All the other errors described above are added to the Poisson errors for each LF bin in quadrature.

2.7 Results: High-z IR LFs

2.7.1 The 8m LF

Monochromatic 8m luminosity () is known to correlate well with the TIR luminosity (Babbedge et al., 2006; Huang et al., 2007; Goto et al., 2011c), especially for star-forming galaxies, because the rest-frame 8m flux is dominated by prominent PAH (polycyclic aromatic hydrocarbon) features such as those at 6.2, 7.7, and 8.6 m.

Since AKARI has continuous coverage in the mid-IR wavelength range, the restframe 8m luminosity can be obtained without a large uncertainty in -correction at the corresponding redshift and filter. For example, at =0.375, restframe 8m is redshifted into filter. Similarly, and cover restframe 8m at =0.775, 1.25 and 2. This filter coverage is an advantage with AKARI data. Often in previous work, SED models were used to extrapolate from Spitzer 24m fluxes, producing the largest uncertainty. This is not the case for the analysis present in this paper.

To obtain the restframe 8m LF, we used sources down to 80% completeness limits in each band as measured in Kim et al. (2012). We excluded those galaxies whose SEDs are better fit with QSO templates. This removed 2% of galaxies from the sample.

We used the completeness curve presented in Kim et al. (2012) to correct for the incompleteness of the detections. However, this correction is 25% at maximum, since our sample is brighter than the 80% completeness limits. Our main conclusions are not affected by this incompleteness correction. To compensate for the increasing uncertainty at increasing , we use four redshift bins of 0.280.47, 0.650.90, 1.091.41, and 1.782.22. Within each redshift bin, we use the 1/ method to compensate for the flux limit in each filter.

We show the computed restframe 8m LF in the left panel of Fig. 2.7.1. The arrows mark the 8m luminosity corresponding to the flux limit at the central redshift in each redshift bin. Errorbars on each point are based on the Monte Carlo simulation, and are smaller than in our previous work (Goto et al., 2010a). To compare with previous work, the dark-yellow dot-dashed line also shows the 8m LF of star-forming galaxies at by Huang et al. (2007), using the 1/ method applied to the IRAC 8m GTO data. Compared to the local LF, our 8m LFs show strong evolution in luminosity.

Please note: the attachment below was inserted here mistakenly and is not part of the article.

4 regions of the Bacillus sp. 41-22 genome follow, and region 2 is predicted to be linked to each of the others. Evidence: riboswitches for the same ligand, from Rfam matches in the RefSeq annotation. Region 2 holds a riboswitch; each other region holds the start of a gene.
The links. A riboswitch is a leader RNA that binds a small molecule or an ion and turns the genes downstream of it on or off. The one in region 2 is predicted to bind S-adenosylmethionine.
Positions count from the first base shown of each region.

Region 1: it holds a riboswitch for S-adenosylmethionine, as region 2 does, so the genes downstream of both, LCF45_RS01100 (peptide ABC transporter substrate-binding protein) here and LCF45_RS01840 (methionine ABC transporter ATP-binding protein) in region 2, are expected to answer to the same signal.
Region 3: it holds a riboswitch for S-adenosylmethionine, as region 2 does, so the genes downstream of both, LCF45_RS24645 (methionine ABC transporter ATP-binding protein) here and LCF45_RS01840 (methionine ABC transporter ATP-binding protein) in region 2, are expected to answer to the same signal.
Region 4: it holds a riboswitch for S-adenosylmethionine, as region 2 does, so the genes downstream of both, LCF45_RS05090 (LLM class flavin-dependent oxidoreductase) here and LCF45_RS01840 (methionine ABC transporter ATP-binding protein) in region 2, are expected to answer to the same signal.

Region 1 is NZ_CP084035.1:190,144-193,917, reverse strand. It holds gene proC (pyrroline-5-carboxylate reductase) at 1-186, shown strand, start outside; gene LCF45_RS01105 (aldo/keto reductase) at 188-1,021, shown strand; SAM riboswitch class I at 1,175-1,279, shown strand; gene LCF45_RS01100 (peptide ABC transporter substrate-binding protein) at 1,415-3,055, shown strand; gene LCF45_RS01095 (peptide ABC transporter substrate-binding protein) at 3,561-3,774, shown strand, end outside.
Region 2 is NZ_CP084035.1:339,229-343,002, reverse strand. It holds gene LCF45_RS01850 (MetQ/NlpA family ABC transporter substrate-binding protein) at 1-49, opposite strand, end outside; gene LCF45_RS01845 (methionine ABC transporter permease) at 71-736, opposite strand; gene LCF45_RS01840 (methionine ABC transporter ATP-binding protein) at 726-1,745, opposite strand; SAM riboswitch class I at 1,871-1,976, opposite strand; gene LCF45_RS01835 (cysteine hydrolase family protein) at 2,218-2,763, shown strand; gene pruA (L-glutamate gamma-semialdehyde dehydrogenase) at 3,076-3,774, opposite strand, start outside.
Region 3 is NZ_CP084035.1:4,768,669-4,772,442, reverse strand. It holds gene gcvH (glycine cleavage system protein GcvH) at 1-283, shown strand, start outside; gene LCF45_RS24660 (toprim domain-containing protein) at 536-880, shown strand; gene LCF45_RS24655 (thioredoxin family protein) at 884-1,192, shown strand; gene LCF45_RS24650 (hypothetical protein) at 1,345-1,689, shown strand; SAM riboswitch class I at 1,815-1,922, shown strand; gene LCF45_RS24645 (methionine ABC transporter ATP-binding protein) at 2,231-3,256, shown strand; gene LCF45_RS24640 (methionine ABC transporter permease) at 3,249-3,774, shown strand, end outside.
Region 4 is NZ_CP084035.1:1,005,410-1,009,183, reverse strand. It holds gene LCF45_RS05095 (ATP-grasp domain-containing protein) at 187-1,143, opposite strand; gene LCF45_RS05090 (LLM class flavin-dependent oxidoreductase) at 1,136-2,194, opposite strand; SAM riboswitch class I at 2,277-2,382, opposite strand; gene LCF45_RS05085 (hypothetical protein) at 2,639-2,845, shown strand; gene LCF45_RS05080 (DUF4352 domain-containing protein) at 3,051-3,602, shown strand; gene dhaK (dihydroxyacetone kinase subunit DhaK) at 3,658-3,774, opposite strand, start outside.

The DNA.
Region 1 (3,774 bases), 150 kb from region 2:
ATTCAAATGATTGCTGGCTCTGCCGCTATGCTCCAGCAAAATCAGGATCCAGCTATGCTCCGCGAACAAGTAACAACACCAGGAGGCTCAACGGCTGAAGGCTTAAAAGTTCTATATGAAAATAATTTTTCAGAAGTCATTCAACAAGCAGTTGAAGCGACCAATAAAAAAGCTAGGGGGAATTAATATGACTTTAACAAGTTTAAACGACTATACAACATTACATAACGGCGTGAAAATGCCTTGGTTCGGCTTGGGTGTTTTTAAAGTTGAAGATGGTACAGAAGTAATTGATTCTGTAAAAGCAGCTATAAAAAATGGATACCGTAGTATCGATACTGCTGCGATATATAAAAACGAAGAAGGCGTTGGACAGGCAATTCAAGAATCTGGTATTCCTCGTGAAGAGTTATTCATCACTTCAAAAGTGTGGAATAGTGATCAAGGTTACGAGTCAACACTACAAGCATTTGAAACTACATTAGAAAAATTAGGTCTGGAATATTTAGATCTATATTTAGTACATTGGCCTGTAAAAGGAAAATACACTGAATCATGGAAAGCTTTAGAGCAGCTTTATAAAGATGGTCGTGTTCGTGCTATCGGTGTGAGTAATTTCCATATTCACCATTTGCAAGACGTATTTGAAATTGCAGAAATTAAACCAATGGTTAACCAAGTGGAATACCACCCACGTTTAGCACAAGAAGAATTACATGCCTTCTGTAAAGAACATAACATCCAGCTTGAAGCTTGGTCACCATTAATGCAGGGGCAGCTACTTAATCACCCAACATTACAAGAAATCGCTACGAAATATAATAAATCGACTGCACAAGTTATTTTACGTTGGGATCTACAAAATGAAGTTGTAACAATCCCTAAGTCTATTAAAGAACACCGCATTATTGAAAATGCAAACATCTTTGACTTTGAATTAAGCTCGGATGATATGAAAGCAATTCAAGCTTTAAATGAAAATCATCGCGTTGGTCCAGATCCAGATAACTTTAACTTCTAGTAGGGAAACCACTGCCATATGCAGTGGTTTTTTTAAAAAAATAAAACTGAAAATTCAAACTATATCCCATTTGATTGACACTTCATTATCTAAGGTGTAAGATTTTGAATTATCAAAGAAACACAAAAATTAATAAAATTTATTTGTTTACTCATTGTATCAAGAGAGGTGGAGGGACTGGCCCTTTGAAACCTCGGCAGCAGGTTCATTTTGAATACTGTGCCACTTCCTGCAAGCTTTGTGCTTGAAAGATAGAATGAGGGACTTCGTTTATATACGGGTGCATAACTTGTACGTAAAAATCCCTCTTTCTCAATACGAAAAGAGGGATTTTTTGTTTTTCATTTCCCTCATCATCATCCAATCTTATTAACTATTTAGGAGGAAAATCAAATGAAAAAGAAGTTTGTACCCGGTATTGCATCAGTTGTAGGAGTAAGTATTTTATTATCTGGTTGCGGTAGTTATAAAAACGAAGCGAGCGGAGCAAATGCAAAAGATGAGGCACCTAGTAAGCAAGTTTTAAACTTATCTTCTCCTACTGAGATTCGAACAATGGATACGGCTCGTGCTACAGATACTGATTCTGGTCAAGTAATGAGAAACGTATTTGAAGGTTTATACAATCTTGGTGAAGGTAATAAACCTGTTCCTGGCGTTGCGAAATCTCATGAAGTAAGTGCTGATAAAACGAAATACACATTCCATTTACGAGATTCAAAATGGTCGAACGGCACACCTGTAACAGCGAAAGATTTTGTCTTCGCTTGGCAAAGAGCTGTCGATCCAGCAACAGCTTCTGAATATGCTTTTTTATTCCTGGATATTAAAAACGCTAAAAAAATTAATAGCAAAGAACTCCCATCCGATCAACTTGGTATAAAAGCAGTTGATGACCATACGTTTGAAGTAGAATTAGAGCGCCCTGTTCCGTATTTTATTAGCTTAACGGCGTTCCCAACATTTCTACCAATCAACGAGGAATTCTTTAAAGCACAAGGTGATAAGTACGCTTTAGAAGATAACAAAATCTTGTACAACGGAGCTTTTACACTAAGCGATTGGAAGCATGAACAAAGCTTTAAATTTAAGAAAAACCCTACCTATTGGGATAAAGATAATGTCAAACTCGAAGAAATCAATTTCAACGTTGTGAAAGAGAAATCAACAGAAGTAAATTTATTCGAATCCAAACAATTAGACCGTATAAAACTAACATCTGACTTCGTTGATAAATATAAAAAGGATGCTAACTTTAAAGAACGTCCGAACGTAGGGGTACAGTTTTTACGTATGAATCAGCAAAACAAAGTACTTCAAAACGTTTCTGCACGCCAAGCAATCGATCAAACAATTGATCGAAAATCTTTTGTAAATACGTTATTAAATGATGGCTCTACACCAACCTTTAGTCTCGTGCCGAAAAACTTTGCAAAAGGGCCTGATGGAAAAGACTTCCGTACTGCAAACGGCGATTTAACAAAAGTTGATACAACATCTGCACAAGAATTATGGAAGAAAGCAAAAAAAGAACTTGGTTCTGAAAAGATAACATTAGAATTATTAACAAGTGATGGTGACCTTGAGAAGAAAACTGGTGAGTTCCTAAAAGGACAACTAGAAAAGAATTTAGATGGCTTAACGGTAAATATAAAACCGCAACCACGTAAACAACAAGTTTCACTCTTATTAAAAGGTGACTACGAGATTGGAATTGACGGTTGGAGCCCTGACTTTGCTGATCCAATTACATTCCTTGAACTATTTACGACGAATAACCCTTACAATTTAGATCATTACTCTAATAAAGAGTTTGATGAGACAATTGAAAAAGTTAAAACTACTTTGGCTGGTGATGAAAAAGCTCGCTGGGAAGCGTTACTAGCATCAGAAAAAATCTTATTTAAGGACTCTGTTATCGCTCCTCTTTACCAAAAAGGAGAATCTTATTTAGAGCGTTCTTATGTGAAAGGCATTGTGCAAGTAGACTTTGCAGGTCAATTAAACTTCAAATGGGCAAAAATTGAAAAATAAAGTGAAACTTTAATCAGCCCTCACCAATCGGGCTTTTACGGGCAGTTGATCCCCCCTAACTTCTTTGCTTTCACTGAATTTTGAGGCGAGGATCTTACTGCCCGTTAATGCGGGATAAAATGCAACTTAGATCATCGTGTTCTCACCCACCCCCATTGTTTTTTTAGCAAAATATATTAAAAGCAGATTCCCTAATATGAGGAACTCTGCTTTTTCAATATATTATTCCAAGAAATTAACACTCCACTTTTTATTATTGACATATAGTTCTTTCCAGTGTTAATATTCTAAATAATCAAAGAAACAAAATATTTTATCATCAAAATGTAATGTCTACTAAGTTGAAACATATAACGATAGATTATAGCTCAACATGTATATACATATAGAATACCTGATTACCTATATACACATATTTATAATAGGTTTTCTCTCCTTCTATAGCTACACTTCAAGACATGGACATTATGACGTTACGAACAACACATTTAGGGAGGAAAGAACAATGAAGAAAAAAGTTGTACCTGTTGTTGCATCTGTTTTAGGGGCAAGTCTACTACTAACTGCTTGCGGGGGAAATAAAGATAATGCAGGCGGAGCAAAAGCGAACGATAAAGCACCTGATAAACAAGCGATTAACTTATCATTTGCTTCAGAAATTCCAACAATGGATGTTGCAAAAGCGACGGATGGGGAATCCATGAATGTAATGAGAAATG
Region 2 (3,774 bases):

2.8 12m LF

The 12m luminosity () has been well studied through ISO and IRAS. It is known to correlate closely with the TIR luminosity (Spinoglio et al., 1995; Pérez-González et al., 2005). As was the case for the 8m LF, it is advantageous that AKARI’s continuous filters in the mid-IR allow us to estimate restframe 12m luminosity without much extrapolation based on SED models.

At targeted redshifts of =0.25, 0.5, and 1, the and filters cover the restframe 12m, respectively. The methodology is the same as for the 8m LF; we used the sample down to the 80% completeness limit, corrected for the incompleteness, then used the 1/ method to compute the LF in each redshift bin. The resulting 12m LF is shown in the right panel of Fig. 2.7.1. The light green dash-dotted line shows 12m LF based on 893 galaxies at in the IRAS Faint Source Catalog (Rush et al., 1993). The dark green dash-dotted line shows 12m LF at based on 223,982 galaxies from WISE sources in Table 7 of Toba et al. (2014). Compared with these =0 LFs, the 12m LFs show steady evolution with increasing redshift.

2.9 Total IR LFs

AKARI’s continuous mid-IR coverage is also superior for SED-fitting to estimate . This is because for star-forming galaxies, the mid-IR part of the IR SED is dominated by the PAH emission lines, which reflect the SFR of galaxies (Genzel et al., 1998), and thus, correlates well with , which is also a good indicator of the galaxy SFR.

After photometric redshifts are estimated using the UV-optical-NIR photometry, we fix the redshift at the photo-, then use the same LePhare code to fit the infrared part of the SED to estimate TIR luminosity. We used Lagache et al. (2003)’s SED templates to fit the photometry using the AKARI bands at 6m ( and ).

In the mid-IR, color-correction could be large when strong PAH emissions shift into the bandpass (a factor of 3). However, during the SED fitting, we integrate the flux over the bandpass weighted by the response function. Therefore, we do not use the flux at a fixed wavelength. As such, the color-correction is negligible in our process (a few percent at most).

Galaxies in the targeted redshift range are best sampled in the 18m band due to the wide bandpass of the filter (Matsuhara et al., 2006). Therefore, we applied the 1/ method using the detection limit at . We also checked that using the flux limit does not change our main results. The same Lagache et al. (2003)’s models are also used for -corrections necessary to compute and . The redshift bins used are 0.20.5, 0.50.8, 0.81.2, and 1.21.6.

The obtained LFs are shown in the left panel of Fig. 2.9. The uncertainties are estimated through the Monte Carlo simulations (2.6). For a local benchmark, we overplot Kilerci Eser & Goto (2017) from the AKARI all sky survey in  1. The TIR LFs show a strong evolution compared to local LFs.

2.10 Total IR Luminosity density